Steven McClatchey, a former director at Barclays, was recently taken into custody, after a plumber friend told the FBI that McClatchey agreed to give him some trading tips if he fixed his bathroom for free.
Reportedly, the banker provided the plumber with insider info on pending mergers and purchases he learned about when he was working at the bank. As a result the plumber made a small fortune of five figures between March 2014 and August 2015.
McClatchey now faces a series of charges including securities and wire fraud. He was arrested by the feds Tuesday at his Long Island residence and was later released without a bail after a brief court hearing.
According to the Securities and Exchange Commission which sued the plumber in a separate case, McClatchey’s friend is a 47-year-old man called Gary Pusey.
The two men became close friends in 2011, when they met the Yachtsmen’s Cove marina. Ever since they spent their weekends at the marina and sometimes the former banker leaked trading tips to his friend.
Nevertheless, McClatchey urged Pusey not to tell anybody about the info, not even his family.
According to court documents, the plumber used the tips to make $76,000 in profit on the stock market. In return, Pusey gave his friend his share of the cash and agreed to fix the banker’s bathroom at no charge.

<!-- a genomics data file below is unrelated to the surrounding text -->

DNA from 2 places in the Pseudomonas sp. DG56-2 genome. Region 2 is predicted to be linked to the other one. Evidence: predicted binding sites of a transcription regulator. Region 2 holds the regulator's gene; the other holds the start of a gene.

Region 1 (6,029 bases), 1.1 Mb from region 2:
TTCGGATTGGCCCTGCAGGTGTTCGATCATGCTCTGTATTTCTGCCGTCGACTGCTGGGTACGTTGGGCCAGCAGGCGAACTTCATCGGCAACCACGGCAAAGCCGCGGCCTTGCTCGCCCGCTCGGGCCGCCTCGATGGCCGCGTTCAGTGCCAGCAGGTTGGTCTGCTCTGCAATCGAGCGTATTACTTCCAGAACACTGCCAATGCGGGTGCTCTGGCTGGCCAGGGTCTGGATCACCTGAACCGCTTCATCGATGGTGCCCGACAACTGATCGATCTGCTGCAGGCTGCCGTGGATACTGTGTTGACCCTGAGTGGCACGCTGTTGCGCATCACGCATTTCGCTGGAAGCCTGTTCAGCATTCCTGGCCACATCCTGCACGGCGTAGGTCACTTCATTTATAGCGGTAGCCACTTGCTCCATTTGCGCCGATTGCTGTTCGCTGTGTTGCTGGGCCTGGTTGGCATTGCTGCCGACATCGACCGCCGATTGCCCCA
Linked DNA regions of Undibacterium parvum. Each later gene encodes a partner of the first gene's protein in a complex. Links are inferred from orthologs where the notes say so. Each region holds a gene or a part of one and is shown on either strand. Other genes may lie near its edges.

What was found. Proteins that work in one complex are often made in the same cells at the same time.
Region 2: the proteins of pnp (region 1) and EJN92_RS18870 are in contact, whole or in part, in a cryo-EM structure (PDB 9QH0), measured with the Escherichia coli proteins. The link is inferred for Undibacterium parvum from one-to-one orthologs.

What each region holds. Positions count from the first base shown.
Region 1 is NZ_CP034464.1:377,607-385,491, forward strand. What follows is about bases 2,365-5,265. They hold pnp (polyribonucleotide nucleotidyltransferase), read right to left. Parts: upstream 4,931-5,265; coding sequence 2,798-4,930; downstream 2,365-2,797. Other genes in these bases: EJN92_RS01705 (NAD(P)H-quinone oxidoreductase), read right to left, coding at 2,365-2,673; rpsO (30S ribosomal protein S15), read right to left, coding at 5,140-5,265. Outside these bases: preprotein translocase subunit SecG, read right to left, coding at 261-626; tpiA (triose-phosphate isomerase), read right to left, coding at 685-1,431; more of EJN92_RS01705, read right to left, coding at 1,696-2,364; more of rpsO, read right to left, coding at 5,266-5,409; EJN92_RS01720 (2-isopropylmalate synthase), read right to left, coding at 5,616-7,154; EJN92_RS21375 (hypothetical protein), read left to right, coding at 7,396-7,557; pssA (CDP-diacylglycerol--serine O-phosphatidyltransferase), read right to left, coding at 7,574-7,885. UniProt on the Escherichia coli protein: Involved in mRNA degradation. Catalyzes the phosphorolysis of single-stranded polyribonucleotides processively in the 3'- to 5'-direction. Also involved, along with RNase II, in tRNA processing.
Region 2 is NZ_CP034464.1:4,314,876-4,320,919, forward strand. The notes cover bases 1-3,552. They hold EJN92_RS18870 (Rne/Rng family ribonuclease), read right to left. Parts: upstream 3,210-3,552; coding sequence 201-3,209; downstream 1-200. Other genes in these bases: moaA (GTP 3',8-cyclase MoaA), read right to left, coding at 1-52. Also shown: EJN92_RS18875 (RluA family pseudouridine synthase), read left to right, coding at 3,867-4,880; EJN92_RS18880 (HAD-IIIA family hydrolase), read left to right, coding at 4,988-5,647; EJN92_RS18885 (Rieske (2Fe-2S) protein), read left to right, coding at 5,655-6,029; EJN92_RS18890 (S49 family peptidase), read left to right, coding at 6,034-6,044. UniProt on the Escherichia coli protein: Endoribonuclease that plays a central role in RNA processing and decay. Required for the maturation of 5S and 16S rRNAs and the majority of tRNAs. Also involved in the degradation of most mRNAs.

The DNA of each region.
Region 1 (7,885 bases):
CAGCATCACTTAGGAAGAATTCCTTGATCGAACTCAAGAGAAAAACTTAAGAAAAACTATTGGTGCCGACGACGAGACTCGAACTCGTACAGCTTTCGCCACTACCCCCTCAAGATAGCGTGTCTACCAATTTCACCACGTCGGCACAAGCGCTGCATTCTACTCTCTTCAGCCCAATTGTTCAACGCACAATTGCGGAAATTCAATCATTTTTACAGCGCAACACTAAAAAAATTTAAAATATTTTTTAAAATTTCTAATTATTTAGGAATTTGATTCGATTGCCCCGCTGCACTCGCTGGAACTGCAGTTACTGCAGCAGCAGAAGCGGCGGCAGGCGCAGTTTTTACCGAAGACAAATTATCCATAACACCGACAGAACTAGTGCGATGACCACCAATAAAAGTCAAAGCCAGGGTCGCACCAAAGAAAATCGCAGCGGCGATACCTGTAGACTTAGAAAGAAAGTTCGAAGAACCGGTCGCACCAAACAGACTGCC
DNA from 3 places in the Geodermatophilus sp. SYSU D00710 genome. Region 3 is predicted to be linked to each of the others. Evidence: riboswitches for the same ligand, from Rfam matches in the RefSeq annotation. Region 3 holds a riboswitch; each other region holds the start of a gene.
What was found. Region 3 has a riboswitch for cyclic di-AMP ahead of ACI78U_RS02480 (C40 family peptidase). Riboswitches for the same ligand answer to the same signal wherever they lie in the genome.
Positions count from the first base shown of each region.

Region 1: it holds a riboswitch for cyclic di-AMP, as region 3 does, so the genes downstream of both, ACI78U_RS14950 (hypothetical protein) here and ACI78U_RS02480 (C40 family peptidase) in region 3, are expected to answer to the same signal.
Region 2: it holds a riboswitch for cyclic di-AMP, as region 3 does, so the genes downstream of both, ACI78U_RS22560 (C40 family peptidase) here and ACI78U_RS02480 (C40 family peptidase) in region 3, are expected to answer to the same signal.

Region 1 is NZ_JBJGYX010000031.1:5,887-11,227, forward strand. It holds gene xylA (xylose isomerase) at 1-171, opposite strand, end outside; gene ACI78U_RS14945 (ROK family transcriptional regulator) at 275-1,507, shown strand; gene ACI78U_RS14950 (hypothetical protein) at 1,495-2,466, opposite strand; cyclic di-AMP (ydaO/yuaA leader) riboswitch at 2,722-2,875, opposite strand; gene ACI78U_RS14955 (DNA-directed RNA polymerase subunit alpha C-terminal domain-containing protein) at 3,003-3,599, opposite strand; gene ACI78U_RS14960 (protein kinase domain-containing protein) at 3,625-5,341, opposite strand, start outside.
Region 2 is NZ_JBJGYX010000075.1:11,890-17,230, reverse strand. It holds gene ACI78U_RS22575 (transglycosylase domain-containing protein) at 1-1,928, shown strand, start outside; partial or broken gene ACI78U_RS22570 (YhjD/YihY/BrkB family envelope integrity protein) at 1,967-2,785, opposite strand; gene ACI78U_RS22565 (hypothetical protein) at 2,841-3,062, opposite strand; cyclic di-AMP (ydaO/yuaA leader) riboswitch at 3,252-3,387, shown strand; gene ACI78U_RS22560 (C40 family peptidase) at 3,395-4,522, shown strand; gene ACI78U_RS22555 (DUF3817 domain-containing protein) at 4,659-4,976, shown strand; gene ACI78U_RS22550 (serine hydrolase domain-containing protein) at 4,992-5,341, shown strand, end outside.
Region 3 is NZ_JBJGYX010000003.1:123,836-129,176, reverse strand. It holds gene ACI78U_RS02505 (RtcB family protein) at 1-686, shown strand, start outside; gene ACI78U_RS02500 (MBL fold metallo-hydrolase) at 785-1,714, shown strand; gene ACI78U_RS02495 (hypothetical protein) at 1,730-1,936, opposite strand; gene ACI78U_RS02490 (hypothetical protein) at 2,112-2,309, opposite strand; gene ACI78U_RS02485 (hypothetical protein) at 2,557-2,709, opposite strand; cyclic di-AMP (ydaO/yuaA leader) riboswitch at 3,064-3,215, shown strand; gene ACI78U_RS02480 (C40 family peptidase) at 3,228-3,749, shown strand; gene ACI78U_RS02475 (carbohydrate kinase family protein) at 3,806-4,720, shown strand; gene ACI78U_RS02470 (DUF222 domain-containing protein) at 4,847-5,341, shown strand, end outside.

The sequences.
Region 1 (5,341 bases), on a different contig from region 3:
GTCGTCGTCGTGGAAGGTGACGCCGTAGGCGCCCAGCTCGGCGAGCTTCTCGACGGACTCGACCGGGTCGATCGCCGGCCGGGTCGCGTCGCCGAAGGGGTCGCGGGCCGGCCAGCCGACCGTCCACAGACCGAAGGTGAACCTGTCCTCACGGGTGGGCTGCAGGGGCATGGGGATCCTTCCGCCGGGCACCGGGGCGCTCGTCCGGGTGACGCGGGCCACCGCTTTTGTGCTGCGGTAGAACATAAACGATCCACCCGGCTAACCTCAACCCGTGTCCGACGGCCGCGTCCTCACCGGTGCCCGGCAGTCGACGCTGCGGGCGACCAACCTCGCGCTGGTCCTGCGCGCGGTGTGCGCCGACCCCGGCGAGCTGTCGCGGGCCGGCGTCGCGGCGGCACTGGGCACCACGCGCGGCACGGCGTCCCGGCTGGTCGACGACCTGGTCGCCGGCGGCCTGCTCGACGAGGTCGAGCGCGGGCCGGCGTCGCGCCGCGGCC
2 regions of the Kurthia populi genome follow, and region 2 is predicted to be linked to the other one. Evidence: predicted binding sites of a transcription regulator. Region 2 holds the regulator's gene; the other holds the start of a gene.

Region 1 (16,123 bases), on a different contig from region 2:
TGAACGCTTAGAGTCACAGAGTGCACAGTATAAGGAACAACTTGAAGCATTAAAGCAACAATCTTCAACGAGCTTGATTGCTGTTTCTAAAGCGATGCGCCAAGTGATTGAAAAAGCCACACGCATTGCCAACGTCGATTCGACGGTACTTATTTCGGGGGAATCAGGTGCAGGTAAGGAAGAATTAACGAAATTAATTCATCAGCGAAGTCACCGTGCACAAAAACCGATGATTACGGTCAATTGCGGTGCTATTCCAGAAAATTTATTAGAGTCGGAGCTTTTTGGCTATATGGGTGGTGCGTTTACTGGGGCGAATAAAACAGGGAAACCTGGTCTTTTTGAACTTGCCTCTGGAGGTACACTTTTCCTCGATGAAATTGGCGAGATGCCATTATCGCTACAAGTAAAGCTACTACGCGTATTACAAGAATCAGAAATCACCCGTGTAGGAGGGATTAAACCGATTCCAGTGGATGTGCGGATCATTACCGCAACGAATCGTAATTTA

The plumber was also charged with fraud and he is now cooperating with prosecutions in hopes to get a lower sentence. Both men’s attorneys declined any request for comment. McClatchey’s attorney said that he doesn’t provide any details on the case outside the court.
The SEC said that McClatchey had access to valuable trading tips since he worked at the bank’s investment division and had close ties with Barclays’ director of mergers and acquisitions.
According to the SEC report, the banker compiled weekly reports on the potential mergers regarding the bank’s clients for the company’s top managers. The bank said in a recent statement that it has fully cooperated with federal investigators.
The bank reassured clients that its employees are rigorously trained to have an “extensive conduct and compliance” when addressing present and potential clients’ matters. The company added that it puts a high value on integrity and respect.
McClatchey was a director at the bank’s Manhattan arm between Dec. 2008 and Dec. 2015.
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